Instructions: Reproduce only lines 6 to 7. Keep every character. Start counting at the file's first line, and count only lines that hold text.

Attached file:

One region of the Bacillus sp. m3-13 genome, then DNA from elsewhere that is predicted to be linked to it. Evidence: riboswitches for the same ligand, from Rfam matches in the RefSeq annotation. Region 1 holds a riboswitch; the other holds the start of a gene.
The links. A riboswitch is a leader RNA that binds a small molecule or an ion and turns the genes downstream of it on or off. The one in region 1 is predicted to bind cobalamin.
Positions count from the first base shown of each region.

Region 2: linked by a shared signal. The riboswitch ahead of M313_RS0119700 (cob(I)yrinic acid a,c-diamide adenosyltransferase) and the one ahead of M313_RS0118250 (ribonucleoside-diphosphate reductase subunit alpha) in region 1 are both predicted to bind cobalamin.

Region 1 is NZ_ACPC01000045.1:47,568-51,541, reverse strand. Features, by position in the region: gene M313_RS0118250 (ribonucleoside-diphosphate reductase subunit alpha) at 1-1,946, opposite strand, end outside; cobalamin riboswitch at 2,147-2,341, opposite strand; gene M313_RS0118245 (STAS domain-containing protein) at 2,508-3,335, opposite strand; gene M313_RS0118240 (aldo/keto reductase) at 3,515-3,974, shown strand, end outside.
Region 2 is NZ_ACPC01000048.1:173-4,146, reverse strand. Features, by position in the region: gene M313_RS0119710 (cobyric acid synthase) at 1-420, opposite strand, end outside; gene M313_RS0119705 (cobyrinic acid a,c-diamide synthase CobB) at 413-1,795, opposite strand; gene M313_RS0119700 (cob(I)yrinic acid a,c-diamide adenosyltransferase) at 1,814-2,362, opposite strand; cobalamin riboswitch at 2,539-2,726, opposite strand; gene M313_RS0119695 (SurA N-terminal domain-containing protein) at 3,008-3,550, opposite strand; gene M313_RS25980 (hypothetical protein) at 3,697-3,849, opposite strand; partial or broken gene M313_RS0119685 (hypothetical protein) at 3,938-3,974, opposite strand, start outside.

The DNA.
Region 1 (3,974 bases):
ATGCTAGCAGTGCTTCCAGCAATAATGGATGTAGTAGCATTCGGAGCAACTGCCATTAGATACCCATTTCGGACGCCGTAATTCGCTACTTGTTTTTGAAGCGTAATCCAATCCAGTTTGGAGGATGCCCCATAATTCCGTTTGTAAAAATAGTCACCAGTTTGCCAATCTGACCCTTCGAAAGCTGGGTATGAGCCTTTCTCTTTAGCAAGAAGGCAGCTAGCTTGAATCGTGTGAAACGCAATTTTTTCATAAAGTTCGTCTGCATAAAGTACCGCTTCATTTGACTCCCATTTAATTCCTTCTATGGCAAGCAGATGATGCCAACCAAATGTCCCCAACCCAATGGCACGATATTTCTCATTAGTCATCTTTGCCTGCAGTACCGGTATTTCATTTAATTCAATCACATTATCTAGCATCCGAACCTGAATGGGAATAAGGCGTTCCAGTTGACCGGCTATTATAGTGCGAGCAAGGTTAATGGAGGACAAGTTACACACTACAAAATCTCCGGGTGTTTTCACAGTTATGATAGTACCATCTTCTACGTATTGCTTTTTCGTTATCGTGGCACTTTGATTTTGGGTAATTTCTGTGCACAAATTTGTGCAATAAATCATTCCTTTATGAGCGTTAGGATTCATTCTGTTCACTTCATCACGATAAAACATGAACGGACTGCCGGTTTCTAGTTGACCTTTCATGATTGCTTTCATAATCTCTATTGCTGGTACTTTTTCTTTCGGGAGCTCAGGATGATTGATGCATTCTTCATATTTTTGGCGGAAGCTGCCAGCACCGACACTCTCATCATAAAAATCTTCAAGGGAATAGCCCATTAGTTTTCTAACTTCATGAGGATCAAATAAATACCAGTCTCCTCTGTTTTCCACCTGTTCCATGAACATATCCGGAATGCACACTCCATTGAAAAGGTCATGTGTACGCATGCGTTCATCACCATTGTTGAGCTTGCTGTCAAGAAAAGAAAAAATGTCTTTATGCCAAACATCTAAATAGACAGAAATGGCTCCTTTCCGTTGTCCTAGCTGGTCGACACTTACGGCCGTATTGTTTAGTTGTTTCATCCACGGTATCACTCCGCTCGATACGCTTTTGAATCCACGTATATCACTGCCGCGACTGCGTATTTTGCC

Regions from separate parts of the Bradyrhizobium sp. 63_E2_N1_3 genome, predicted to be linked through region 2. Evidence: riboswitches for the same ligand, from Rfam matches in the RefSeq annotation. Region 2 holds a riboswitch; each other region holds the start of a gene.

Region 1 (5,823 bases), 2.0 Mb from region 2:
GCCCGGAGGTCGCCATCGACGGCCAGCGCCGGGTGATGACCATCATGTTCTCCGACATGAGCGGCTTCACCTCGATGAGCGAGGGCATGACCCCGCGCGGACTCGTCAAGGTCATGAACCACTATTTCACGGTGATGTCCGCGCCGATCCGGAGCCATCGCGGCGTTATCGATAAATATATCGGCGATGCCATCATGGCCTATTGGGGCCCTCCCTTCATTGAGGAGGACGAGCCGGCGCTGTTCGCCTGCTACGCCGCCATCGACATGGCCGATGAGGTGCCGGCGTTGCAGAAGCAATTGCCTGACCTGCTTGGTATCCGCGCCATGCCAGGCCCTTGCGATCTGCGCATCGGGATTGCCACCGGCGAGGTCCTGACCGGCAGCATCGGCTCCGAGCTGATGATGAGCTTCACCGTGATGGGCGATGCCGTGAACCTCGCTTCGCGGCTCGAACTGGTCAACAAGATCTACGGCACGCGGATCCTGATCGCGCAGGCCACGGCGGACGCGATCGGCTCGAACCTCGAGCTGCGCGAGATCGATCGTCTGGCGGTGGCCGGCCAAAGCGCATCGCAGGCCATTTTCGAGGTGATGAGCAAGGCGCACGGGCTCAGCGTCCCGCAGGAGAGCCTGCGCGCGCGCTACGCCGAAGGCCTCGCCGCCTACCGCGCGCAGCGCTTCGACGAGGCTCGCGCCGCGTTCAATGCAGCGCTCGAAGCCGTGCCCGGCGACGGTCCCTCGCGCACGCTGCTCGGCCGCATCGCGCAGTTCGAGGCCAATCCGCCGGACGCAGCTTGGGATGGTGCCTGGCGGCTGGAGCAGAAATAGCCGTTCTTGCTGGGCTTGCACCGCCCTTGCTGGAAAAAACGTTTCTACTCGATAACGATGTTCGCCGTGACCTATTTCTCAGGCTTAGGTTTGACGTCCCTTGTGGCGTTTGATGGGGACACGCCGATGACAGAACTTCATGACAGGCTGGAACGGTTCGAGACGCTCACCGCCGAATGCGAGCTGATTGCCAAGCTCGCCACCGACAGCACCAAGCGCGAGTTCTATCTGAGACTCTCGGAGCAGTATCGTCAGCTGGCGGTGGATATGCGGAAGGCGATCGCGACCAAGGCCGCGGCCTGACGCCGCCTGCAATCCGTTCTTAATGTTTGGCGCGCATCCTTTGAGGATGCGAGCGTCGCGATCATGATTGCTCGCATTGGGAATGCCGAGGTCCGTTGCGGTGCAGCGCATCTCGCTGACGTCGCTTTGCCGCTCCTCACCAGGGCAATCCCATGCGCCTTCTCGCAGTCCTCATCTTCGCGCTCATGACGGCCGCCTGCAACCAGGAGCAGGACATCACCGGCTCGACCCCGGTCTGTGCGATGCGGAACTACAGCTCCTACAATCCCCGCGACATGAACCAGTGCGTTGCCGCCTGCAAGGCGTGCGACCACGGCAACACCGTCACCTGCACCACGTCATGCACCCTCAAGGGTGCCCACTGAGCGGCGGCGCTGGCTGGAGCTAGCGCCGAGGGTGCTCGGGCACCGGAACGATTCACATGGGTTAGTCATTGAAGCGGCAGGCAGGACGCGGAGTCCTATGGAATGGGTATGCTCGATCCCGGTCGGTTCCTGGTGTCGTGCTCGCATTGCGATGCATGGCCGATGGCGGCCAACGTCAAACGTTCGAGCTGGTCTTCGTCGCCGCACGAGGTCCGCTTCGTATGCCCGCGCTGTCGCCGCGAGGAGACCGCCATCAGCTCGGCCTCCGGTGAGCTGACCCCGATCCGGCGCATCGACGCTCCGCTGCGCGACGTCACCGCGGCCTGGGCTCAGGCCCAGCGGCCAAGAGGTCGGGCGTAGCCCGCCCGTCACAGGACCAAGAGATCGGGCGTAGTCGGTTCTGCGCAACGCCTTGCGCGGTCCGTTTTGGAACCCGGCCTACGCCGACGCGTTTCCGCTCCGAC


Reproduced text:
Region 2 is NZ_ACPC01000048.1:173-4,146, reverse strand. Features, by position in the region: gene M313_RS0119710 (cobyric acid synthase) at 1-420, opposite strand, end outside; gene M313_RS0119705 (cobyrinic acid a,c-diamide synthase CobB) at 413-1,795, opposite strand; gene M313_RS0119700 (cob(I)yrinic acid a,c-diamide adenosyltransferase) at 1,814-2,362, opposite strand; cobalamin riboswitch at 2,539-2,726, opposite strand; gene M313_RS0119695 (SurA N-terminal domain-containing protein) at 3,008-3,550, opposite strand; gene M313_RS25980 (hypothetical protein) at 3,697-3,849, opposite strand; partial or broken gene M313_RS0119685 (hypothetical protein) at 3,938-3,974, opposite strand, start outside.

The DNA.